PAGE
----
In this Month's Barn Box (March 2023) we’re introducing our latest yarn, a deliciously soft blend of East Friesian sheep wool and Alpaca. And because the Friesian sheep is also known for its milking capabilities, we’re calling it Milkshake! The Alpaca “shakes things up” by adding soft color to this otherwise all-white wool.
If you haven’t heard of East Friesian sheep or wool before, read on—we’re about to make you smarter with this abbreviated wool school lesson.
East Friesian Milk Sheep
The Friesian is a group of several breeds of domesticated marsh sheep that originated in the Friesland region of the Netherlands, where it borders with Germany, Belgium, and parts of Denmark. Friesian breeds include the East Friesian Milk Sheep (from East Friesland, Germany, and the Netherlands), the Dutch Friesian Milk Sheep (from West Friesland), and the Zeeland Milk Sheep (from the Zeeland island to the south). The German East Friesian Milk Sheep (or Ostfriesisches Milchschaf) is the best known and most important of the Friesian breeds.
Characteristics of Friesian Sheep
East Friesians are medium-sized, multipurpose sheep, most well known for heavy milk production, but are also kept for meat and wool. They are usually white in color, but there is also a dark variation. East Friesians are considered to be the world’s highest producing dairy sheep, averaging 300 to 600 liters of rich milk per lactation period. They are not a hardy breed and thrive in specialized conditions, adapting well to intensive milk parlor systems. They have wonderful, pet-like personalities and are prolific breeders, making them an excellent sheep for a small, family milk flock.
The various Friesian breeds are similar in appearance—East Friesians have pink noses and their heads are open (clear of wool locks) and naturally polled (hornless); their legs are also short-haired with pale hooves. Their most distinctive physical feature is a "rat-tail"—thin and free of wool, it often extends to the ankles.
East Friesians produce abundant, medium-length fine white wool that is soft, warm, dense, and well-crimped with a texture and fineness acceptable for use in clothing and household goods. The fiber is 35 to 37 microns, with a staple length of 4.5 to 6.5 inches (120 to 160 mm) and fleeces range from 8.8 to 11.0 lbs (4 to 5 kg) in weight, with a clean yield of about 65 percent. An East Friesian in full fleece has the adorable, comical look of a big ball of wool with skinny, toothpick legs.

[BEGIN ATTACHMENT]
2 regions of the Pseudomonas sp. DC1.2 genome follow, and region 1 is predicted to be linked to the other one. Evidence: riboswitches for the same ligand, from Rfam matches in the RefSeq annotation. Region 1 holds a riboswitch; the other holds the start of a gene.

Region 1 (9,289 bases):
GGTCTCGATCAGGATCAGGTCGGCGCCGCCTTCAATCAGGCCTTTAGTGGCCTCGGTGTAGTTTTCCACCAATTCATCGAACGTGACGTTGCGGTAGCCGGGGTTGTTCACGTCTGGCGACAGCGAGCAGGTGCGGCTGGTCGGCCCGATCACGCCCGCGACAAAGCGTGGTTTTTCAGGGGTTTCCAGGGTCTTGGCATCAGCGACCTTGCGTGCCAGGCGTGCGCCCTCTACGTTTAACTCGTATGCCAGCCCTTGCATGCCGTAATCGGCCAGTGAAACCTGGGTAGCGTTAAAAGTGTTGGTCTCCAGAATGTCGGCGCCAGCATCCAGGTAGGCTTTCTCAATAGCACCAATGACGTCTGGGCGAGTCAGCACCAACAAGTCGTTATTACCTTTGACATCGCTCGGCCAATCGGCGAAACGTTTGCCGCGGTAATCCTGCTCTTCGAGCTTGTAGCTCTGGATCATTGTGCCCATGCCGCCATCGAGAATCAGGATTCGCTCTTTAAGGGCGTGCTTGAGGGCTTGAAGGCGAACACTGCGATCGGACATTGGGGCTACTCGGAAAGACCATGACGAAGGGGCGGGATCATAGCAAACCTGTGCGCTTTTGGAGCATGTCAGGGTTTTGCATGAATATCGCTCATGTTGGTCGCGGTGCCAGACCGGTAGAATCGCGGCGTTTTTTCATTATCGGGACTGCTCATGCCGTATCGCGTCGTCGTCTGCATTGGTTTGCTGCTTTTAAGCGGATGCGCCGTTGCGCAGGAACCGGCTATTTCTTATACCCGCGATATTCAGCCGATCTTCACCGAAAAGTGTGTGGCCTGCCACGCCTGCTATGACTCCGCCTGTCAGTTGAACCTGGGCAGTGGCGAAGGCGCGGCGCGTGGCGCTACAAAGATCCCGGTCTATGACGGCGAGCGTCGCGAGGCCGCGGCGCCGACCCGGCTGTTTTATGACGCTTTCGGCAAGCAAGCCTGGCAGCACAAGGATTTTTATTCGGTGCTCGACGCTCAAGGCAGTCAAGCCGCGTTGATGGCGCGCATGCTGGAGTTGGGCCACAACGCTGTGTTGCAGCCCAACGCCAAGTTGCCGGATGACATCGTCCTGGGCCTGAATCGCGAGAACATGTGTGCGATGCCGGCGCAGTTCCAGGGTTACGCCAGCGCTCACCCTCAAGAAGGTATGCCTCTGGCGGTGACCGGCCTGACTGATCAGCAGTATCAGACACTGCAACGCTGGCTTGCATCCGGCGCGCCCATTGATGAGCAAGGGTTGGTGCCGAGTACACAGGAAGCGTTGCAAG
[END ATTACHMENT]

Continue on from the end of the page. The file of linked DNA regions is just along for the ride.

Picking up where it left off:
Breed History and Migration
In paintings from the 15th to the 17th centuries, flocks of milk sheep (or Melkshaap in Dutch) often dot the landscape, confirming their common presence on farms during the Flemish period. Prints from the early 19th Century depict a "short-tailed" Friesian sheep, suggesting a link with northern European short tail breeds, such as Finnish Landrace and Romanov, which would be consistent with the Friesian’s highly prolific reputation.
In the 1990s, the East Friesian was introduced to the United States through Canada as purebreds and caught on in local dairy operations. While the breed does not thrive in large flocks or challenging weather and range conditions, the ewes are ideal for cross breeding with sheep already well adapted to local conditions. East Friesian and Friesian crosses have rapidly become first choice for commercial sheep milk producers in the United States, New Zealand, and throughout the Middle East.
Milkshake is not our first rodeo with East Friesian wool; we offered it as a selection in a past club and members just LOVED it—extras were snatched up in just a few days, leaving many disappointed. But knitter-quality Friesian fiber is not easy to find, so making another batch with it has been a three-year journey for us.
While not the finest of the wools—in fact, its appearance was a bit more coarse than I expected when I first saw it—Friesian is silky and bright, surprisingly bouncy, and soft against the skin. It has a lovely hand and is a pleasure to knit. On its own, the bounce and crimp, coupled with the coarser diameter, can make for a yarn that is hard to tame in stitches.
A small percentage of fine wool or another soft fiber can counteract this tendency and offers the opportunity to add some color. We chose alpaca for this blend because we felt the warm tan shades available in that fiber would be wonderful for early spring knitting. Its smooth, 3-ply construction offers great stitch definition and creates a fabric with a lovely hand for sweaters, blankets, and soft spring accessories.
Check out our Milkshake yarn in the Peanut Butter Shake color today!